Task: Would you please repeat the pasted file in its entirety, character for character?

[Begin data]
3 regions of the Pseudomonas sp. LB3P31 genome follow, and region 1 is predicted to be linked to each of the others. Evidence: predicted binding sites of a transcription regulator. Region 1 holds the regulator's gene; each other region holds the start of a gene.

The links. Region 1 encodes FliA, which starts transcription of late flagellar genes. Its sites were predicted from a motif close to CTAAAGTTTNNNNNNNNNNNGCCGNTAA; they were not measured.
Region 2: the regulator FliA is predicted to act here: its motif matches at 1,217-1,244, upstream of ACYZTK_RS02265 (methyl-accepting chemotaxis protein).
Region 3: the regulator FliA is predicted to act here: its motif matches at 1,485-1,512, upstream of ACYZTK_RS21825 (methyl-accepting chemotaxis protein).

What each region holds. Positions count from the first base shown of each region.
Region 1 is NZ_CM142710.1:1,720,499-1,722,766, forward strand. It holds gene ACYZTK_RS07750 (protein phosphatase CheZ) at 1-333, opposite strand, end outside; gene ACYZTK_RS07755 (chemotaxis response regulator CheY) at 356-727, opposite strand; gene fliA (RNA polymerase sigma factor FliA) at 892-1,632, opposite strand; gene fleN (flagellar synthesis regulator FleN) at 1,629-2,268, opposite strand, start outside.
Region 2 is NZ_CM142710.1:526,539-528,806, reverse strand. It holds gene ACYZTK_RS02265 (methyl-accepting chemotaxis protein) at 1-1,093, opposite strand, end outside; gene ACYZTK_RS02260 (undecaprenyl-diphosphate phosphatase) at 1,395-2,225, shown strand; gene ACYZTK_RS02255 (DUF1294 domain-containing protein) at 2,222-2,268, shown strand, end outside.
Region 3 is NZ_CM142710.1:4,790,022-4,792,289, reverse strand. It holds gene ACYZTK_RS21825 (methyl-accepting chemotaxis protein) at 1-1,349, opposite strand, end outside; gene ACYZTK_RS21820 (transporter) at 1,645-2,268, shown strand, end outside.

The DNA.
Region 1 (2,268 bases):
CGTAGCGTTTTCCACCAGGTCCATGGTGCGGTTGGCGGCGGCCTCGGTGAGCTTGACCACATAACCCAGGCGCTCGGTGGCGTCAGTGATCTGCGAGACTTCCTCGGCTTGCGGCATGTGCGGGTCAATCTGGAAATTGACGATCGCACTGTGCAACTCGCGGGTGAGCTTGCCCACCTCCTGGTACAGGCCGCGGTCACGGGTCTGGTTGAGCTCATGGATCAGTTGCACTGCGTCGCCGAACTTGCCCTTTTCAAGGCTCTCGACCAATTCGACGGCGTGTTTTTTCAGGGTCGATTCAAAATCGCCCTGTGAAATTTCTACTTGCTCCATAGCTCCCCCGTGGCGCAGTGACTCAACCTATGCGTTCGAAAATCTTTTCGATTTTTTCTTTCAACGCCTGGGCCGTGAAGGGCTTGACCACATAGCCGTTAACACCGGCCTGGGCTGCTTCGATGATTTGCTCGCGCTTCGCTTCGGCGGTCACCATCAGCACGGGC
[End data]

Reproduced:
3 regions of the Pseudomonas sp. LB3P31 genome follow, and region 1 is predicted to be linked to each of the others. Evidence: predicted binding sites of a transcription regulator. Region 1 holds the regulator's gene; each other region holds the start of a gene.

The links. Region 1 encodes FliA, which starts transcription of late flagellar genes. Its sites were predicted from a motif close to CTAAAGTTTNNNNNNNNNNNGCCGNTAA; they were not measured.
Region 2: the regulator FliA is predicted to act here: its motif matches at 1,217-1,244, upstream of ACYZTK_RS02265 (methyl-accepting chemotaxis protein).
Region 3: the regulator FliA is predicted to act here: its motif matches at 1,485-1,512, upstream of ACYZTK_RS21825 (methyl-accepting chemotaxis protein).

What each region holds. Positions count from the first base shown of each region.
Region 1 is NZ_CM142710.1:1,720,499-1,722,766, forward strand. It holds gene ACYZTK_RS07750 (protein phosphatase CheZ) at 1-333, opposite strand, end outside; gene ACYZTK_RS07755 (chemotaxis response regulator CheY) at 356-727, opposite strand; gene fliA (RNA polymerase sigma factor FliA) at 892-1,632, opposite strand; gene fleN (flagellar synthesis regulator FleN) at 1,629-2,268, opposite strand, start outside.
Region 2 is NZ_CM142710.1:526,539-528,806, reverse strand. It holds gene ACYZTK_RS02265 (methyl-accepting chemotaxis protein) at 1-1,093, opposite strand, end outside; gene ACYZTK_RS02260 (undecaprenyl-diphosphate phosphatase) at 1,395-2,225, shown strand; gene ACYZTK_RS02255 (DUF1294 domain-containing protein) at 2,222-2,268, shown strand, end outside.
Region 3 is NZ_CM142710.1:4,790,022-4,792,289, reverse strand. It holds gene ACYZTK_RS21825 (methyl-accepting chemotaxis protein) at 1-1,349, opposite strand, end outside; gene ACYZTK_RS21820 (transporter) at 1,645-2,268, shown strand, end outside.

The DNA.
Region 1 (2,268 bases):
CGTAGCGTTTTCCACCAGGTCCATGGTGCGGTTGGCGGCGGCCTCGGTGAGCTTGACCACATAACCCAGGCGCTCGGTGGCGTCAGTGATCTGCGAGACTTCCTCGGCTTGCGGCATGTGCGGGTCAATCTGGAAATTGACGATCGCACTGTGCAACTCGCGGGTGAGCTTGCCCACCTCCTGGTACAGGCCGCGGTCACGGGTCTGGTTGAGCTCATGGATCAGTTGCACTGCGTCGCCGAACTTGCCCTTTTCAAGGCTCTCGACCAATTCGACGGCGTGTTTTTTCAGGGTCGATTCAAAATCGCCCTGTGAAATTTCTACTTGCTCCATAGCTCCCCCGTGGCGCAGTGACTCAACCTATGCGTTCGAAAATCTTTTCGATTTTTTCTTTCAACGCCTGGGCCGTGAAGGGCTTGACCACATAGCCGTTAACACCGGCCTGGGCTGCTTCGATGATTTGCTCGCGCTTCGCTTCGGCGGTCACCATCAGCACGGGC